venture to the Jubilee grounds where the official OPENING of Panafest is to take place…Jubilee was Victoria Park before they decided to have the 50th anniversary of Ghana’s idependence from British colonial rule there…they renamed it JUBLILEE…
by 12noon ish the fanfare begins with stiltwalkers and musicians and MUCH pomp and circumstance…

in Elmina i walk around town and up the hill to Ft Jago…
i begin to recognize the flavor of Elmina – how the people look, smell and speak distinguishes them from Cape Coast peeps…An elderly gent approaches me at Ft Jago when he notices that i am not able to enter the locked entrance…despite his eccentricity ( imagine a homeless man in ny subway prophesizing), he profoundly professes about brotherhood and unity among all Africans…some younger men offer me food and to commune with them…there is an openess in their spirit that makes me smile…

‘Ultimate Consciousness raising Conversation with C’ – (Panafest staff)…in such few shifts of language, he opened me to re-thinking how we view slavery..i have paraphrased and contextualized what he shared with me:

*ENSLAVED not Slaves — “we need to remove ourselves from being categorized as victims and to stop thinking of ourselves as SLAVES..”

*OPPRESSOR not Master — he reiterated what G had said which was” that NO ONE IS THE MASTER OF ANOTHER..”

DUNGEON not Castle –

 “when we think of Castles, we romanticize a vision of a beautiful place with dragons and princesses and knights in shining armor…NONE OF THAT should be associated with these areas that enslaved people, imprisoned them in dark damp overcrowded enviroments; where they had little to eat and had to shit, piss and cry where they also sat, laid and waited….it’s time to remove that term [CASTLE] from history books…”

..the importance of oral tradition..
Prof. Nana Opoku-Agyemong:
‘That which will not go away…the effects of the slave trade’ is my paraphrased version of her theme…An English lit professor, she eloquently unites historical perspectives with the oral narratives of people throughout West Africa to adress the legacies of our collective experience…i abstract this query from her lecture: what is our take on this supposed history that has been documented and written mostly by Europeans? and how does it reconcile with oral memories of our people?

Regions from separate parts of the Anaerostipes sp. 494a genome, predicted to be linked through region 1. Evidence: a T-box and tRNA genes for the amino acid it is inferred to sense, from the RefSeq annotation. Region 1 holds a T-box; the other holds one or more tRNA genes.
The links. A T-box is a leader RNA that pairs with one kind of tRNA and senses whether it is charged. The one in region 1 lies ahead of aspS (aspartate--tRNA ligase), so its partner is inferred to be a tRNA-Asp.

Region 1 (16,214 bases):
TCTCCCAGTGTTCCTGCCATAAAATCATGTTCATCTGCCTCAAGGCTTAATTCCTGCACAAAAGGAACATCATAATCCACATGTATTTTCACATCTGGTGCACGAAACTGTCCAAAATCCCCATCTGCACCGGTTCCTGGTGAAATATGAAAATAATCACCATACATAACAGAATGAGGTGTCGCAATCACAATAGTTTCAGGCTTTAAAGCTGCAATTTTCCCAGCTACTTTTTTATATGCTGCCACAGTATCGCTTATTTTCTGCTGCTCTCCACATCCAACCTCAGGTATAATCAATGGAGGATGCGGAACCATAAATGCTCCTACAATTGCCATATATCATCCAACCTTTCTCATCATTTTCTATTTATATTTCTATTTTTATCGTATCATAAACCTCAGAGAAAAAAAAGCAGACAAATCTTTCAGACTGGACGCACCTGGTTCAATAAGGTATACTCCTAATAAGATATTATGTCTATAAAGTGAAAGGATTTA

memory is key to my work and to why i am here…to validate, affirm and bring to conscious the memories of our people that have been subverted, hidden and unexamined…these memories, in her work, have been illuminated through the oral narratives she has collected and continues to collect…these documented narratives seem to honor the memories that did not come to surface in the writings of Europeans who wrote about the middle passage…her work, for me, further illuminates the ‘coincidence of fate’ interlocking Africans on the continent with those of the continuum of the Diaspora as it seeks unmask the educational institution which, she believes, continues to systematically extract the ‘human element’ from validated historical books…’where is the feeling and emotion…where is the humanity’ she asks? for her, and i agree, it is in the oral accounts, in the songs that she brings to the foreground… i believe that added to this are the ancestral kinesthetic memories that continue to permeate present African people of the Diaspora; the purpose of my trip under the auspices of the Jerome foundation…in america we still feel the residue of lynching, shackles the aftertaste of salty ocean water… this is the ‘body connection’ to the ‘human element’ that she longs for in the past historical recounts of the enslavement of Africans inside the “triangular trade’…

there is much to take in between her and the second gentlemans impassioned speech…Dr. Kofi Sam speaks on Pan-African technology convergence…such potent and powerful information, he shares, but i can only write down few quotes:

“science is universal, technology is environmental”…

“Yes Africa is indeed suffering from AIDS: Acquired IMPORT DEPENDENCY SYSTEM”!

candlelight vigil in the center of town which will lead to the Cape Coast DUNGEON where Pre-Emancipation ceremonies and presentations are to take place…

“We came from the water and to the water we shall return – TO HEAL”
i wrote that saying about 4 years ago…drawing upon a quote than an elder in my family had passed onto me…after the vigil and the ceremonies (which i will not detail or discuss) HEALING is the necessary element i had omitted from that saying…
i will mention a few elements from this nites proceedings:

the honoring of ONE AFRICA…i know little of this man, but he was truly revered in Ghana..i believe he originally came from New York or somewhere in the States and moved to Ghana to live, inspire, and give back…

the MANY songs, dances and speeches which DID NOT exhaust me or the many people as the countdown to midnite came closer…